Fairly swiftly the New England Journal of Medicine published a paper looking achievement in the first year of the QOF.2 There was some association seen between lower achieving practices and a patient population with more patients in a lower income or single parent household. Older GPs tended to do less well. Smaller practices tended to do better, as did doctors who received their medical training in the UK. These effects were small, however, and most of the variation between practices could not be explained in these terms.
A later study published in The Lancet in 2008 looked specifically at the QOF achievement of practices in areas of deprivation.3 By this time there were three years of data to look at, although the QOF had also grown and the lower thresholds had been increased by year three. They saw that the gap in achievement between practices with the greatest and least deprivation had steadily decreased over the first three years of the QOF. Achievement had increased in all practices but the rate of increase was higher in practices with a more deprived population.
It is also true that the QOF only looks at a fairly small sample of what practices actually do. What is not clear from looking at these studies is whether the there is an overall increase in quality or if this is restricted to those actions that have been specifically incentivised.
This latter point has been addressed more recently. It is difficult to quantify the effect on areas which have not been included in the QOF as their exclusion is often due to being more difficult to objectively measure. In research published in the New England Journal of Medicine new indicators were devised and retrospectively applied to data from GP surgeries.4 The results generally showed a slower pace of improvement in these indicators that were not incentivised, and indeed that the practices did not even know about, than in incentivised areas.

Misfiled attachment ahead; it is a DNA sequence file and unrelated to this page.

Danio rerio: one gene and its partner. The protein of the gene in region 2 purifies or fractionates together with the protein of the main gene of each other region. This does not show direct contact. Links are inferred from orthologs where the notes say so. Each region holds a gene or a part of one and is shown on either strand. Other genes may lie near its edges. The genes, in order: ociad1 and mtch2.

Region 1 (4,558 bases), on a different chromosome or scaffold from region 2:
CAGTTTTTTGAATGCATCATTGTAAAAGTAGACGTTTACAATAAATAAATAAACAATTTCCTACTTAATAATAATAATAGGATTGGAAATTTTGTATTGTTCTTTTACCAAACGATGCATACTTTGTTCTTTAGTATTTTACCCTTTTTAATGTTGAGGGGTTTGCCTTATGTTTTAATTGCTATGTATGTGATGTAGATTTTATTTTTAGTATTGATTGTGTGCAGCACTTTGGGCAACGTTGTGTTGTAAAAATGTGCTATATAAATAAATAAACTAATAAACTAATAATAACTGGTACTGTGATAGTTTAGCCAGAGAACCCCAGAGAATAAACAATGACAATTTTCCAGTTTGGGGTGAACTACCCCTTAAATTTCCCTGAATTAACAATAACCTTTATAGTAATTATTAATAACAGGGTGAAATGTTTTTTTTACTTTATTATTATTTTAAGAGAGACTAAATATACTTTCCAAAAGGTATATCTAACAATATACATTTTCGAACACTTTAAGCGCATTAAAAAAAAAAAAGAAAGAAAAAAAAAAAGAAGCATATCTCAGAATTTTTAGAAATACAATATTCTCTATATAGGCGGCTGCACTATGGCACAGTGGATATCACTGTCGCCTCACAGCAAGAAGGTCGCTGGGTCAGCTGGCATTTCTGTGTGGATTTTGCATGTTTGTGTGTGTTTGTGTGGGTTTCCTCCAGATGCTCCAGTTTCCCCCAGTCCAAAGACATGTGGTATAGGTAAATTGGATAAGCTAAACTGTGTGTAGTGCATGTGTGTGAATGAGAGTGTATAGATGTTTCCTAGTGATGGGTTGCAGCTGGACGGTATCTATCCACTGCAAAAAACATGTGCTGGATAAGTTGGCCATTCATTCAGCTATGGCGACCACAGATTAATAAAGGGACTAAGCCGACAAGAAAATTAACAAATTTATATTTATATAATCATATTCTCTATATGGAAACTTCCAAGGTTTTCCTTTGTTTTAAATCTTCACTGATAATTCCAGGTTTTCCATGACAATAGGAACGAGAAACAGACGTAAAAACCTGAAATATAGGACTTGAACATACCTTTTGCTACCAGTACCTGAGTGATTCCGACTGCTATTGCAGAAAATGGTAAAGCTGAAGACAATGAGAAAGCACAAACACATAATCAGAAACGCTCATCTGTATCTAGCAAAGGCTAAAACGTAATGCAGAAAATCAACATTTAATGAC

This cuts to the heart of what we expect a physician incentive scheme to do, and this has been less than clear in the QOF from the start. While there was a desire to reward quality, there has always been a clear mandate to incentivise improvement in quality. It would surely be a disappointing incentive scheme that did not produce better results than in those areas in which it did not operate. 
It is reasonable to expect practices to concentrate on achieving the incentivised indicators and ensuring that they are coded correctly.
GPs’ reaction to the details of the mechanisms of QOF was also the subject of study, particularly around the area of exception reporting. The health economists from York5 looked in detail at exception reporting in QOF. Their observation was that practices were more likely to exception report patients when they needed to do so to hit the targets. They interpreted this as cheating by practices although personally it seems more likely to me that practices did not bother to exception report where there was no incentive to do so.
The same study also acknowledged that there was quite a bit of achievement above the thresholds. This activity towards QOF indicators without payment was described as altruistic, although I would prefer to describe that behaviour as professional. GPs do what is best for their patients. They also tend to ignore what seems irrelevant.
In general the greatest achievement levels overall have been in indicators where there has been widespread agreement that the intervention is useful. Where indicators seemed purely for the purpose of enumerating some aspect of care, such as the PHQ9 depression assessment or the recent General Practice Physical Activity Questionnaire, achievement levels have be rather lower.
The indicators themselves have also been a victim of circumstance at times. Generating new areas for consideration has tended to be a convoluted process, taking some years for indicators to be produced from evidence. It has happened more than once that indicators have been superseded by the time that they are implemented. In the very first years of QOF, airways reversibility testing for patients diagnosed with chronic obstructive pulmonary disease (COPD) suffered exactly this fate. Since then it has been shown that the thresholds for blood glucose control in diabetes may have done more harm than good and were later altered upwards.